THA names Coopwood as chairman

Dr. Reginald Coopwood, president and CEO of Regional Medical Center at Memphis and a former professor of surgery at both Meharry Medical College and Vanderbilt University School of Medicine, has been named chairman of the Tennessee Hospital Association.

Coopwood (on left in photo) has a strong Nashville background. He once served as chief executive officer of the Metropolitan Nashville Hospital Authority and in 2000 became the first appointed chief medical officer for Nashville General Hospital at Meharry, a position he held until his selection as CEO in 2005.

Coopwood is chairman of the American Hospital Association’s Metropolitan Hospitals Governing Council. He also is a member of the American College of HealthCare Executives.

Relatedly, the THA has named Mark Medley, president and CEO of hospital operations for Franklin-based Capella, its chairman-elect of the board. Medley (on right in photo) will become chairman during the 2014 annual meeting in Nashville.

Joe Landsman, president and CEO of the University of Tennessee Medical Center, is now THA immediate past chairman. He also will serve as speaker of the association’s house of delegates in 2014.

Craig Becker serves as president of the Brentwood-based THA.

Nov 7, 2013 12:00 PM

THA study: $5.6B hit to Medicare reimbursement over 10 years

Nashville-area facilities to lose $500M+ by 2017, rural hospitals seen as particularly vulnerable
Jan 23, 2013 7:10 AM

THA: 'Speed and manner' of reform hurting hospitals

With the clock ticking down before a number of big reimbursement changes kick in Oct. 1, the Tennessee Hospital Association is engaging in equal parts advocacy, alarm bell ringing and CYA. The industry group on Monday said the payout cuts — some from the Affordable Care Act, others from broader budget measures adopted last year — will endanger some facilities' and cost each Tennessee county an average of 250 jobs in the coming year.

“We’ve said all along that cost containment is essential to the long-term best interest of our country, but the speed and manner in which these drastic changes are imposed will make the difference between life and death for some hospitals,” Becker said.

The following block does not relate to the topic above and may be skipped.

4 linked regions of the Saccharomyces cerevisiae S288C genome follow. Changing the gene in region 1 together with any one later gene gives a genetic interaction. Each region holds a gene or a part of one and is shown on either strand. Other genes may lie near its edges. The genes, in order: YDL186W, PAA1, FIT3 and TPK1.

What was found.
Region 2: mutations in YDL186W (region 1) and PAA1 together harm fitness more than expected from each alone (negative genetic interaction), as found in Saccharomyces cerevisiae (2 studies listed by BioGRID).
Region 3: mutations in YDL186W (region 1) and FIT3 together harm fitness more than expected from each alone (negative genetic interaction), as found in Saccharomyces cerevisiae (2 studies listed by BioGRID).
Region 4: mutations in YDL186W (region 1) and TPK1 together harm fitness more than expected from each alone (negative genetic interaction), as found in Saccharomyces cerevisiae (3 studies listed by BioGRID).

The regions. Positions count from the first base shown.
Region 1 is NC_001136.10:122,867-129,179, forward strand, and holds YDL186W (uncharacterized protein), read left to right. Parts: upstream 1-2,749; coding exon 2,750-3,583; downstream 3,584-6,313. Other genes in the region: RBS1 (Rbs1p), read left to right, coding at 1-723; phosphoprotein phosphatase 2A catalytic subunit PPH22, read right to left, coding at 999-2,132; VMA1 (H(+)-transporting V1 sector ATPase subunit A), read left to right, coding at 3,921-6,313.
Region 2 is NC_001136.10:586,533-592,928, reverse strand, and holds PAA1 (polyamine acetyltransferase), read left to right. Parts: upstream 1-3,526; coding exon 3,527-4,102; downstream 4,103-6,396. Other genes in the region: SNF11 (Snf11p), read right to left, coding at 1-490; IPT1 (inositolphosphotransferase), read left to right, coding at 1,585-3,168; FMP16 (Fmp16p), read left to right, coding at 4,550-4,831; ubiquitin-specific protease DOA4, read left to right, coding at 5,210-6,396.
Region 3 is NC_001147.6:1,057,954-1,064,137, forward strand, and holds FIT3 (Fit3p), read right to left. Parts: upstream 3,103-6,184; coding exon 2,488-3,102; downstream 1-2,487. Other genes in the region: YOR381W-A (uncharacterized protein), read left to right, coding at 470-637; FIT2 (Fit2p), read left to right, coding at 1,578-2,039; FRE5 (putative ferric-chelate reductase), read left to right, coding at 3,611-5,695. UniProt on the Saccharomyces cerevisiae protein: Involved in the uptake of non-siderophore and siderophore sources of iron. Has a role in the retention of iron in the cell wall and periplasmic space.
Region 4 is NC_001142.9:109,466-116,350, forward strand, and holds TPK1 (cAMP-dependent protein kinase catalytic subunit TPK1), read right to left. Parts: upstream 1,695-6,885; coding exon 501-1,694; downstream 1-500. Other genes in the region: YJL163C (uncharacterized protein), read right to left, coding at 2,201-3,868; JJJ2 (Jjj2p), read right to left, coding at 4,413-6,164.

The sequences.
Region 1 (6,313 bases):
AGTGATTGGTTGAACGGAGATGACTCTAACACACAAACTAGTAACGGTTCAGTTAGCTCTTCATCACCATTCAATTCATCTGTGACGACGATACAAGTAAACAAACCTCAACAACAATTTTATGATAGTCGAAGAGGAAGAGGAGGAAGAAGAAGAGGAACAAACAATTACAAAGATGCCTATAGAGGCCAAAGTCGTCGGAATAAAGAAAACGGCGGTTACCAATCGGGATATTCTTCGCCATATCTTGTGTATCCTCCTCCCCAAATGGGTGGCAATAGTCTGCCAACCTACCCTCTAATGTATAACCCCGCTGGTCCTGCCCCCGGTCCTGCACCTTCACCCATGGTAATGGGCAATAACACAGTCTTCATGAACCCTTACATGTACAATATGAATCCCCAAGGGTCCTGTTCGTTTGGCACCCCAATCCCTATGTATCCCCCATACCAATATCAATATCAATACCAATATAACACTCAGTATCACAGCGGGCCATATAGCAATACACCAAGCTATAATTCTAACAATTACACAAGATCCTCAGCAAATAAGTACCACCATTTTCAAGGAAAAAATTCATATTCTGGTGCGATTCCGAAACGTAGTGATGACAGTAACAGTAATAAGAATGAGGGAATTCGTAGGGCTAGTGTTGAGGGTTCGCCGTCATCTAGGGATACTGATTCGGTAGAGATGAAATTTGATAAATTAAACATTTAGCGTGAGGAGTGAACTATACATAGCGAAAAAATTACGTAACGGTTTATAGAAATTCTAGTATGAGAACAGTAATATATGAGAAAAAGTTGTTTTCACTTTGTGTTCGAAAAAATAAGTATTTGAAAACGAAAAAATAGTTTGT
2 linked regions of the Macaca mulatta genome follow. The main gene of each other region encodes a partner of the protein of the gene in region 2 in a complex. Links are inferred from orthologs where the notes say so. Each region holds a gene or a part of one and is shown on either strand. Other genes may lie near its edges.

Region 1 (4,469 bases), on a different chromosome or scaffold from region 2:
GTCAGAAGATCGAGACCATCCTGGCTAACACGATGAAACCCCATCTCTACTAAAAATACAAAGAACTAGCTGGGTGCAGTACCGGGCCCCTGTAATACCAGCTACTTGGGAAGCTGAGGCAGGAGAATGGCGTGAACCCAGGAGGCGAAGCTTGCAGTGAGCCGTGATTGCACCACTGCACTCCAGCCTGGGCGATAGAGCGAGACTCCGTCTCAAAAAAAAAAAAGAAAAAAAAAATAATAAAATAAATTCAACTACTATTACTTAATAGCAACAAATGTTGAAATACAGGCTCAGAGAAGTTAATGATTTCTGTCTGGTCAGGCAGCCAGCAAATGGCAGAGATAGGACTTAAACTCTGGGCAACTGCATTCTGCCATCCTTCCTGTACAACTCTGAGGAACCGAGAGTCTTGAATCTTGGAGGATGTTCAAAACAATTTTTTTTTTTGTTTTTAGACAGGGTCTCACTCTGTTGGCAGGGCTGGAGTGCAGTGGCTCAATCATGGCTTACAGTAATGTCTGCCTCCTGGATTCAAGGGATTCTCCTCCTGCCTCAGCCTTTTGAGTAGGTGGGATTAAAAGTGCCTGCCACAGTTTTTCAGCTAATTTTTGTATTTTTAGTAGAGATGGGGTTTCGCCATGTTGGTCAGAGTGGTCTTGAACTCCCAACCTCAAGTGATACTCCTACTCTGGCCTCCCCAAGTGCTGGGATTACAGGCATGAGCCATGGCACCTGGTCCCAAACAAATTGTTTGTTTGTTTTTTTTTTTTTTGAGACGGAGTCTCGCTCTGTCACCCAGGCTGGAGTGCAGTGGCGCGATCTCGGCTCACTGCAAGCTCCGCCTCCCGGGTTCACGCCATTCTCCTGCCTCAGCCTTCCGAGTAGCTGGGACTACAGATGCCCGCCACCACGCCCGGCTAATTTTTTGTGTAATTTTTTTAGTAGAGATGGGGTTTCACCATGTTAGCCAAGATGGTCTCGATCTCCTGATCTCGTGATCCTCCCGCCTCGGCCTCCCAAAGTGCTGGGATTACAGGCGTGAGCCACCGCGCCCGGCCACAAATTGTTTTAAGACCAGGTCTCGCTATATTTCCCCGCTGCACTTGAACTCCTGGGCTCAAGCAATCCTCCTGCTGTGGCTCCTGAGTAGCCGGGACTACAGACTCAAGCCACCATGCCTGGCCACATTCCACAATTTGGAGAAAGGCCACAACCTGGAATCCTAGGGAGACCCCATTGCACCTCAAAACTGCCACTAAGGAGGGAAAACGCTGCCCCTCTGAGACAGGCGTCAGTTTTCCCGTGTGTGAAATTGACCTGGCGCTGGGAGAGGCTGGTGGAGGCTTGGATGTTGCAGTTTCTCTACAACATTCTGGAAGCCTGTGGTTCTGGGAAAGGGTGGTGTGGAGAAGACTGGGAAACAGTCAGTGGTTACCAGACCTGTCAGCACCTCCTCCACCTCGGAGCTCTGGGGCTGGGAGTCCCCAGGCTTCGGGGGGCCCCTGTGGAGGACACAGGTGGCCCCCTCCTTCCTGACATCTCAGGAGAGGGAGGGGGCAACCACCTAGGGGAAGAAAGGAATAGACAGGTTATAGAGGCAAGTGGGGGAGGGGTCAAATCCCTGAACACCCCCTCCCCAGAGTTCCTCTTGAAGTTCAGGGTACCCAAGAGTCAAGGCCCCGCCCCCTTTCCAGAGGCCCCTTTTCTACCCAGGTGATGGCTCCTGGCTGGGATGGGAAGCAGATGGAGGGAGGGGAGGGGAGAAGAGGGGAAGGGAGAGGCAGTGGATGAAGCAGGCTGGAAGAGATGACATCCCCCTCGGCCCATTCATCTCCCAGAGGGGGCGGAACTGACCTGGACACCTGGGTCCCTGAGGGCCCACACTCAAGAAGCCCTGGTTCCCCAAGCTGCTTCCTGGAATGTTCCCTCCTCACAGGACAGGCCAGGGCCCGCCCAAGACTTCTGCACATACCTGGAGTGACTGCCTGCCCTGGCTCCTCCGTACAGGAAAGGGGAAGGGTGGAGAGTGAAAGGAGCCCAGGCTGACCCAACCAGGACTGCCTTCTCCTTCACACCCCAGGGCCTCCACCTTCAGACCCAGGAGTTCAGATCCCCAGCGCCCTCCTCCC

SEE ALSO: Becker tells Blake Farmer something 'pretty scary' could happen

Sep 18, 2012 7:05 AM

Area hospitals face Medicare reimbursement cuts

Readmission rate standard from Affordable Care Act will become effective in October
Aug 21, 2012 3:30 PM

Separating the personal and professional feelings of Nashville's health care execs

Blake Farmer reports on how the changes being created by health care reform are creating big opportunities for some Nashville-area entrepreneurs — and leading others to set aside their personal and political preferences for the sake of business.

“Frankly, in our circles, nobody talks about wanting to repeal Obamacare,” says Craig Becker, executive director of the Tennessee Hospital Association. “They want to see individual coverage. That’s really been our Achilles heel.”

Mar 2, 2012 7:23 AM

Health Care

Apr 14, 2011 7:13 AM
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Hospitals to fill $870M TennCare budget gap

Hospital Association will ask legislature to approve 'revenue assessment' for second year in a row
Feb 10, 2011 10:16 AM

Transfusion

The Tennessee Hospital Association agreed once again to prop up TennCare:
THA President Craig Becker said the group's board agreed to ask Gov. Bill Haslam and the Legislature to extend a hospital "assessment" fee, enacted last year, for an additional 12 months. In addition, hospitals have agreed to raise the fee, now at 3.52 percent of hospitals' net patient revenues, to 4 percent or a little more, Becker said. It currently raises about $290 million annually, and the increase would push that to $400 million or $430 million per year, Becker said. The money would be used by the state to draw federal matching funds — providing a total of about $1.2 billion for the estimated $8 billion program. Nothing is final yet, Becker said.
Feb 4, 2011 7:12 AM

Hospital Association president on industry's future

Craig Becker, president of the Tennessee Hospital Association makes six observations/predictions about the future of hospitals for Becker's Hospital Review in this piece published yesterday. At the top of his list are two years of gridlock in Congress now that Republicans rule the House and leaner times for hospitals if enhanced federal matching funds for Medicaid are not renewed. Of course, health care reform makes the list:
3. No regrets about working on the reform law. With mounting opposition to the healthcare reform law, including in his own state, Mr. Becker has no regrets that he and other hospital leaders worked with Congressional Democrats on the reforms. The law will cut hospital funding by $155 billion over 10 years, including a 0.25 reduction in the hospital update this year, which translates into an overall cut for some hospitals. "The system could not continue the way it was going," he says.
Nov 16, 2010 1:04 PM

The $122M assumption

Andy Sher says the Bredesen administration is counting on Tennessee Hospital Association members to pony up $121.5 million next year when some federal matching funds run out. Uhh, hold on a sec...
Hospitals “kind of feel like we’ve already bailed out the state,” Becker said. “To tack on another $120 million ... there’d probably be some resistance on that. We’ll figure it out when we get a little bit closer.”
Sep 28, 2010 8:09 AM